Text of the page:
Old Smalltalkers

I say this out of no small degree of fondness because I’ve enjoyed working around ex-Smalltalkers over the years.  I’m fully aware of just how much debt we owe to the Smalltalkers, but… 

The ultimate curmudgeon in all of classical literature is Nestor from the Illiad.  His part in Homer’s story is largely to be the old, crusty guy who tells anybody who’ll listen how much more heroic and manly his generation was compared to the ragtag gang trying to take Troy.  In positive terms, Nestor’s role is also to inspire the younger warriors to great feats.  In the world of software development today, the role of Nestor is filled by old Smalltalkers.  Every single Smalltalker I’ve ever been around will go on for hours extoling the amazing abilities and technical accomplishments of the Smalltalk environment and community.  Any thing you’ve read about or started to use that makes coding more elegant was done better 20 years ago in Smalltalk.  Ruby?  Smalltalk lite.  DSL’s?  Smalltalk did it.  Blocks, closures, and some functional programming mixed into your OO language?  Smalltalk did it.  Extension methods like what’s coming in C# 3?  You guessed it (Objective C did too apparently.  Anybody know why Obj. C didn’t really take off outside the Mac?  Just curious).

About Jeremy Miller

Jeremy is the Chief Software Architect at Dovetail Software, the coolest ISV in Austin. Jeremy began his IT career writing "Shadow IT" applications to automate his engineering documentation, then wandered into software development because it looked like more fun. Jeremy is the author of the open source StructureMap tool for Dependency Injection with .Net, StoryTeller for supercharged acceptance testing in .Net, and one of the principal developers behind FubuMVC. Jeremy's thoughts on all things software can be found at The Shade Tree Developer at http://codebetter.com/jeremymiller.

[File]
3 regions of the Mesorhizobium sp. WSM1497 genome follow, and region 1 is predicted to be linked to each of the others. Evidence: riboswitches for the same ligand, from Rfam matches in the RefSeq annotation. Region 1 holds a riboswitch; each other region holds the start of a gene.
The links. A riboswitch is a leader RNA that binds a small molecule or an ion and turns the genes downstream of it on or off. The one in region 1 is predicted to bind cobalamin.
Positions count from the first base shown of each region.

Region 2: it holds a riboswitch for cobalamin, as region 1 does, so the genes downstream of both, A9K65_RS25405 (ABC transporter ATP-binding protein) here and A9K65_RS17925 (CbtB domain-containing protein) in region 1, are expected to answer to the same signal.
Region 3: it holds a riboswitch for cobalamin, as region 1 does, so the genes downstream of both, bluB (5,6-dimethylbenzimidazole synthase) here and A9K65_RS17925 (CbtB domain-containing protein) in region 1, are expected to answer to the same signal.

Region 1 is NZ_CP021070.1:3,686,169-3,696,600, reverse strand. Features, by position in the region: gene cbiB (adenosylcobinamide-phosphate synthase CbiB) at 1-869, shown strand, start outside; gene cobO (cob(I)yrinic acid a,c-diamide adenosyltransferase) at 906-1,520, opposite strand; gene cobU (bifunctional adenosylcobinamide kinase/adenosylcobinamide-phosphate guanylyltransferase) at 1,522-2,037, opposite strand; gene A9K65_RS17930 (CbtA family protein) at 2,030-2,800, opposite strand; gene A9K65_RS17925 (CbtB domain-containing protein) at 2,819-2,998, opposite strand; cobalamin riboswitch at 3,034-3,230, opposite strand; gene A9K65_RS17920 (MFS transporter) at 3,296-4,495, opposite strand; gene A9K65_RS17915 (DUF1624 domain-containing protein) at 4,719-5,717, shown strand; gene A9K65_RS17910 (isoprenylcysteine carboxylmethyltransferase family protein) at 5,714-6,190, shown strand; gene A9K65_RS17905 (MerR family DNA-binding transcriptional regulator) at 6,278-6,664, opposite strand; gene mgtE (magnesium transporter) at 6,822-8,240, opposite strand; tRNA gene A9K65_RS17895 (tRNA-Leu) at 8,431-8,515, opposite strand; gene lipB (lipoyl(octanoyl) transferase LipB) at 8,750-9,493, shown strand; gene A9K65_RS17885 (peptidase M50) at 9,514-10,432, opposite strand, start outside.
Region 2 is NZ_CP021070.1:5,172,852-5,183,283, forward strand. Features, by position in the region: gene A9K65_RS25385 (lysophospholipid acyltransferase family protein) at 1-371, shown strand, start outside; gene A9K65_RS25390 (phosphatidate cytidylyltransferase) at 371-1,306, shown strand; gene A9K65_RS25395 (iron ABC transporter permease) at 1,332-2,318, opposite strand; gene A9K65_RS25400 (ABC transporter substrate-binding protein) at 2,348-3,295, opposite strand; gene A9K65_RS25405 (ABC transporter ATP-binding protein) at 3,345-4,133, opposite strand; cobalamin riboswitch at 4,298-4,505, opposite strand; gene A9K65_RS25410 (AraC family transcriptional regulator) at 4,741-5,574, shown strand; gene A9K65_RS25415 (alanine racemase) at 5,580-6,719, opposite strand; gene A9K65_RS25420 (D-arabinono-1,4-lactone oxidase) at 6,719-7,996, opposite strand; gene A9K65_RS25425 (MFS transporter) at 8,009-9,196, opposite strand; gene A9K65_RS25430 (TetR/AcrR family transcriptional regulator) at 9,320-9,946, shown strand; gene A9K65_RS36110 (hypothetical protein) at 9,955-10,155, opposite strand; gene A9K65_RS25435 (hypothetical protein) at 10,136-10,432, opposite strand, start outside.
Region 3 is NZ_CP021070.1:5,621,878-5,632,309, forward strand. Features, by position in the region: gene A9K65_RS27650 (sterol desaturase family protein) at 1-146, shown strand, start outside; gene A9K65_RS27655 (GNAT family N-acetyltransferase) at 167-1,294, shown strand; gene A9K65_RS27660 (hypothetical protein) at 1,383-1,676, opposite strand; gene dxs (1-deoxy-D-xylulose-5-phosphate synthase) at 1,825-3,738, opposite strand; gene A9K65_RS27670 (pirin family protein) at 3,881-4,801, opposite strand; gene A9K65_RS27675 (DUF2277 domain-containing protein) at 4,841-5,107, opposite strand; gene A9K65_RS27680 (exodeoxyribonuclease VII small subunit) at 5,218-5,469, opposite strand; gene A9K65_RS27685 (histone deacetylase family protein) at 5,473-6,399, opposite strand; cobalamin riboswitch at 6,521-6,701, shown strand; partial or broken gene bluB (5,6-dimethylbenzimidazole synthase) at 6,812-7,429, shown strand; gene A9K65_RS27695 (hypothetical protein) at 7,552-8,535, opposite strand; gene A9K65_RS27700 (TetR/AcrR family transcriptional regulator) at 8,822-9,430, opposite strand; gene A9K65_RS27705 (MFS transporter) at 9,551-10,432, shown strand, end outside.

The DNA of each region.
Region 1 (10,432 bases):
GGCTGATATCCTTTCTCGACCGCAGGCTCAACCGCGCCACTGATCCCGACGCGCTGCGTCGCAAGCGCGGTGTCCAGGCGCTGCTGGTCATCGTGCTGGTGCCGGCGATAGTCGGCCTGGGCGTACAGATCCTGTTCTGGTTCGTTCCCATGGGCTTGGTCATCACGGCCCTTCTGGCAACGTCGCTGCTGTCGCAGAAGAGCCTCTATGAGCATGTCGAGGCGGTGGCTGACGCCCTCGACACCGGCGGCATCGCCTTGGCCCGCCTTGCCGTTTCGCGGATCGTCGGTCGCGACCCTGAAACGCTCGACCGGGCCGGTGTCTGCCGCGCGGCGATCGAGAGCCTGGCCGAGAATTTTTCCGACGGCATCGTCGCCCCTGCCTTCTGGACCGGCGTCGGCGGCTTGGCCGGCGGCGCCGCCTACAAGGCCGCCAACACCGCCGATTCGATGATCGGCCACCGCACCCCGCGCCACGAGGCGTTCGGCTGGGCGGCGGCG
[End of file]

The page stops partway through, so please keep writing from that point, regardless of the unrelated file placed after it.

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  • perrog

    Objective-C only used by Macs? … I’ve even heard rumours that Apple trying to trademark Objective-C as their brand. Maybe that also shows the narrow ambition on target platform. Checkout: http://www.appleinsider.com/article.php?id=2519

    But I like Objective-C and Cocoa. However, Objective-C has no implicit this pointer, so you always need to write [self myMethod], c.p. like always writing this->myMethod() in C#/C++.

    Objective-C is lika a “syntax flora” on top of C, althought the gcc compiler is standalone. In theory, one could create Objective-C#.

  • http://jroller.com/page/bloritsch Berin Loritsch

    Oh, and don’t mistakenly type “SmallTalk”, they hate that capital ‘T’! But seriously, Smalltalkers are tame compared to Lispers. Heck, anything interesting was already done 30 years ago by Lisp. Expert systems? Lisp. Lots of Insane Symmetrical Parentheses. Lisp.

    As to Objective-C, it was developed independently of C++ with NeXT as its star platform. GNU had a compiler that would let you work with Objective-C on Unix, but the libraries are what makes the tool–and tool vendors were sold on C++ as the object oriented C deviant. Since NeXT didn’t catch on, neither did Objective-C. Until Apple took over NeXT, that is.

  • Oliver Lippold

    Because Nestor was old and crusty he didn’t go out and fight Hector and instead picked Ajax in his place.

    Hmm, there’s got to be a joke in there somewhere…

  • http://ralinx.wordpress.com Davy Brion

    I recently started playing around with Objective C and Cocoa and it really is a very nice language. And the cocoa frameworks truelly are impressive. Granted, the syntax at first kinda put me off, but once you’re used to it, it actually looks pretty good.

    Regarding the garbage collection in Objective C… i kinda have mixed feelings about it. Memory management in Objective C is actually pretty easy if you just follow these rules: http://developer.apple.com/documentation/Cocoa/Conceptual/MemoryMgmt/Tasks/MemoryManagementRules.html

    The rules are pretty simple, and most Cocoa developers really understand how memory management works, which IMHO is always a good thing. It’s also not that difficult to actually implement proper memory management in your cocoa code so it’s not like you’re wasting a lot of time with it.

  • http://lazycoder.com Scott

    re: ObjC on the Mac. I think the weird syntax did it in. It’s a really nice language. With the Garbage collection coming with ObjC 2.0 in Leopard, it should be a lot nicer.

    You know who the real curmudgeons are? Old LISP programmers. They look at the Smalltalkers and say, “Yeah and LISP had that before you guys did. Get off our lawn!”

  • sergiopereira

    Some say Objective C isn’t very objective, just like the mac users, ha! :) Cheap shot, couldn’t resist. The more I try to program in ObjC, the more it feels like torture. VS has rotten my brain.

  • http://laribee.com/blog/ Dave

    That’s really funny. I have a similar riff about punch-cards and the “grumpy old man” sketch from classic SNL.